In 2010, Norfolk County Probate Court Judge George Phelan dismissed the entire Duzan family as unsuitable to continue as guardians for Sara Duzan, a young woman with a developmental disability who had been repeatedly abused with unnecessary restraints in a series of provider-operated residential care settings.

In his order, Phelan discounted the family’s claims that Sara was being abused, and contended the family itself had “demonstrated through a variety of encounters their vacillation, indecisiveness, and inability to work with others.” In the place of Sara’s family, Phelan appointed  the executive director of the Arc of Greater Fall River, a DDS corporate provider, as her guardian.

Phelan’s order set the stage for the eventual cutoff of all contact between the family and Sara for months, and forced them into an expensive and still ongoing legal battle over her custody. But vacillation, indecisiveness, and even the inability to work with others, even if that were the case, do not seem to us to be sufficient reasons to deny an entire family the right to guardianship of a loved one.

In a third case, Stan McDonald voluntarily relinquished his guardianship nearly 30 years ago of his intellectually disabled son, Andy, as part of a custody battle with his former wife.  What followed were years, with few exceptions, of poor decision-making regarding Andy’s care by a number of court-appointed guardians.

The idea for H. 1459 came from Stan McDonald, who has still been unable to regain his guardianship of Andy, and has had to watch helplessly as Andy’s emotional needs have been ignored or neglected.  Andy McDonald’s current court-appointed guardian has had as many as 100 wards at one time.  The provider executive director appointed as guardian of Sara Duzan had 24 other wards at the time, according to court records.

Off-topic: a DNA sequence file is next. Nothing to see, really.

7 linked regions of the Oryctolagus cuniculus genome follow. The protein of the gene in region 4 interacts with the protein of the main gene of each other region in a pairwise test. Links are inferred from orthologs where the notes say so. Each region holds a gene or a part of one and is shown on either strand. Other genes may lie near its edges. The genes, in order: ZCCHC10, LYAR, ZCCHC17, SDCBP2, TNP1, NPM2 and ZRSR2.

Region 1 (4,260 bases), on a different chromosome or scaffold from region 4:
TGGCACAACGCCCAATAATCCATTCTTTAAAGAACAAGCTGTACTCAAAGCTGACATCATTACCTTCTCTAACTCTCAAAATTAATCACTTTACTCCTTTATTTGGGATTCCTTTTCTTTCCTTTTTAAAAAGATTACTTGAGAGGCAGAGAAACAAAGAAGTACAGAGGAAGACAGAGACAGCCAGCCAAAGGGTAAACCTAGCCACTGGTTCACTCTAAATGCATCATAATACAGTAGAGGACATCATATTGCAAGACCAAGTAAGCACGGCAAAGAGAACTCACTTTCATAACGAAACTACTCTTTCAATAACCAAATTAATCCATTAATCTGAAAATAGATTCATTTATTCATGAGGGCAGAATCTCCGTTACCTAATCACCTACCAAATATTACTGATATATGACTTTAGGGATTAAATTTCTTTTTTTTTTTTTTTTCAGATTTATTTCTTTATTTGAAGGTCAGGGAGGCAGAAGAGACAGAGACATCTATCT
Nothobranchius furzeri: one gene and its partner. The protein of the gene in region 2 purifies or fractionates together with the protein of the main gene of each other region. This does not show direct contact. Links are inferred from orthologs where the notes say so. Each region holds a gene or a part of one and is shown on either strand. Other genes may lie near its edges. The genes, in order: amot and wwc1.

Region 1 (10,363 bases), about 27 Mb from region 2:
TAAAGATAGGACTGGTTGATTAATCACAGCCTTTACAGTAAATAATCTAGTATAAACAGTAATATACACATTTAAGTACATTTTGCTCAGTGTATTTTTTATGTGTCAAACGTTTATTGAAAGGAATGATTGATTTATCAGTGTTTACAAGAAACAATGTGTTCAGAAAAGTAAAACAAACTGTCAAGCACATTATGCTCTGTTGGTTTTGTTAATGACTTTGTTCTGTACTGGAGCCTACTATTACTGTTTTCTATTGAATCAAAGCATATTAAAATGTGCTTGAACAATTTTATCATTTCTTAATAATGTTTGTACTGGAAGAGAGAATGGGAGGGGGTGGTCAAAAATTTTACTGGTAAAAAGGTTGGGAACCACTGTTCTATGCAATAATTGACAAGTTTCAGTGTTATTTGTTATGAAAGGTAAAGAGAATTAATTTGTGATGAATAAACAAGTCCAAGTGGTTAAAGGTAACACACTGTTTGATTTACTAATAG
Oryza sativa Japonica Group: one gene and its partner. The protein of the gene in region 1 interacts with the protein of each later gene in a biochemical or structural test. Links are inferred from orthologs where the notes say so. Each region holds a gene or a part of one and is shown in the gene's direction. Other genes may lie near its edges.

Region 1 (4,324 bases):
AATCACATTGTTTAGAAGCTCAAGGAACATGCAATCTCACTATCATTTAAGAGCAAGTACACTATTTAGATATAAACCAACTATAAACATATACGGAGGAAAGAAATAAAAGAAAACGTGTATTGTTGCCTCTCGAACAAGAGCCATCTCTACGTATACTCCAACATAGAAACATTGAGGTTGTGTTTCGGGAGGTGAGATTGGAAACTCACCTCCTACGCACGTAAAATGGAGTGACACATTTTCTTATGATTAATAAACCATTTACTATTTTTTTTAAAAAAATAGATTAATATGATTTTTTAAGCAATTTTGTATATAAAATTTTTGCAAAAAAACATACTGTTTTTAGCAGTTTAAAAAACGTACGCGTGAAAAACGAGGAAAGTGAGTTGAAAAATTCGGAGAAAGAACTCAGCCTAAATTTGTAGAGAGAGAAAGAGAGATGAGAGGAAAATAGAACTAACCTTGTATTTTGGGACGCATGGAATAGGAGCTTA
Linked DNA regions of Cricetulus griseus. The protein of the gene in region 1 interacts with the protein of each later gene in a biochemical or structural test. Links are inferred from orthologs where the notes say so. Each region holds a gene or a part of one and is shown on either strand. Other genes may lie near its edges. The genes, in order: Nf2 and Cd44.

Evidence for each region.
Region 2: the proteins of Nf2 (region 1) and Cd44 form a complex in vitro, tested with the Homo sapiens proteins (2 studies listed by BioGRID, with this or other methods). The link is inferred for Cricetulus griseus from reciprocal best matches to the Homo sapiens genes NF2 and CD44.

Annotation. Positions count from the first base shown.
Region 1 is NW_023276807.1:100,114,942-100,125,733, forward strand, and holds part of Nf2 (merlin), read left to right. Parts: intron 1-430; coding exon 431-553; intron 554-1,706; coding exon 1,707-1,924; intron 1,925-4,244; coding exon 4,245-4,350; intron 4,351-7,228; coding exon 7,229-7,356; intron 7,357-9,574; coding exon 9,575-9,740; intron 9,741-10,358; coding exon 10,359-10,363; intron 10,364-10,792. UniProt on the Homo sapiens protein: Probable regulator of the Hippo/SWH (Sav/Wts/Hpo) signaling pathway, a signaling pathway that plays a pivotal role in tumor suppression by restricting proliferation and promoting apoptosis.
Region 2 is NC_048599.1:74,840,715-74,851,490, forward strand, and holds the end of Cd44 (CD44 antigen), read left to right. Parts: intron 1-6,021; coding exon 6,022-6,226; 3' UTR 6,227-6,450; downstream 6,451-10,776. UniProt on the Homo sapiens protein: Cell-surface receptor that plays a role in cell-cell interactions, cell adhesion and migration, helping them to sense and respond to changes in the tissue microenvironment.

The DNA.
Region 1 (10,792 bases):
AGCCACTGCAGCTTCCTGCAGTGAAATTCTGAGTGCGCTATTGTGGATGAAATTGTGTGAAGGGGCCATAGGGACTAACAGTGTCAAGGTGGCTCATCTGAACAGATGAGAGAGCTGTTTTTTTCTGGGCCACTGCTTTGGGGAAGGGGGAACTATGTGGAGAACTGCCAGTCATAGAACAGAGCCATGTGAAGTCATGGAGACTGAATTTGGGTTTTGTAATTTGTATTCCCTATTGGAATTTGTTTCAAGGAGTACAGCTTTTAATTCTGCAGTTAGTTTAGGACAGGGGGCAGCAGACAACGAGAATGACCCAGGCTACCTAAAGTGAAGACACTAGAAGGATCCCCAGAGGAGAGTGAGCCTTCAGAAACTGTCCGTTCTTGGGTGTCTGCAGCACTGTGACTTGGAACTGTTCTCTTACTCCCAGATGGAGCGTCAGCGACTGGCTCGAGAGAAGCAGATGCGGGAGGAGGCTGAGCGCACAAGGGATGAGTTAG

The current probate law does state that in appointing guardians, the court should consider, in order of priority, a spouse, then a parent, and then “anyone else the court deems appropriate.” But a judge is not obligated to give more weight to a parent than to anyone else he or she deems appropriate.

In fact, the current probate law goes on to state that: “The court, acting in the best interest of the incapacitated person, may pass over a person having priority and appoint a person having a lower priority or no priority.”  That provision gives probate judges carte blanche to bypass the express wishes of parents and other family members.  H. 1459 would remove that provision.

There are a number of additional reasons to support of H. 1459:

  • It would lower caseloads for attorneys who are not able to advocate effectively for the often large numbers of incapacitated persons for whom they are responsible.  It would also reduce the cost to taxpayers in paying these attorneys.
  • H. 1459 would also reduce the use of scarce court resources expended on families disputing the appointments of non-family members to be guardians of their loved ones.

By itself, H. 1459 is just one of a number of measures that are needed to reform the dysfunctional DDS/probate court system of care for people with developmental disabilities. Other measures are needed as well.  For instance, there should be a mediation process available in guardianship disputes so that families are not forced to impoverish themselves in court litigation when they do lose their guardianship rights.

In the absence of a mediation process, the state should be required to appoint an attorney to represent an individual who gets involved in a dispute with the state over guardianship and can’t afford an attorney on their own.

Also, in light of the Developmental Disabilities Assistance and Bill of Rights Act, family members and other caring individuals should have standing to advocate for an individual even if they are not the person’s guardian.  And limits are needed on the number of persons that individual attorneys, corporate guardians, and others should be allowed to represent as guardians.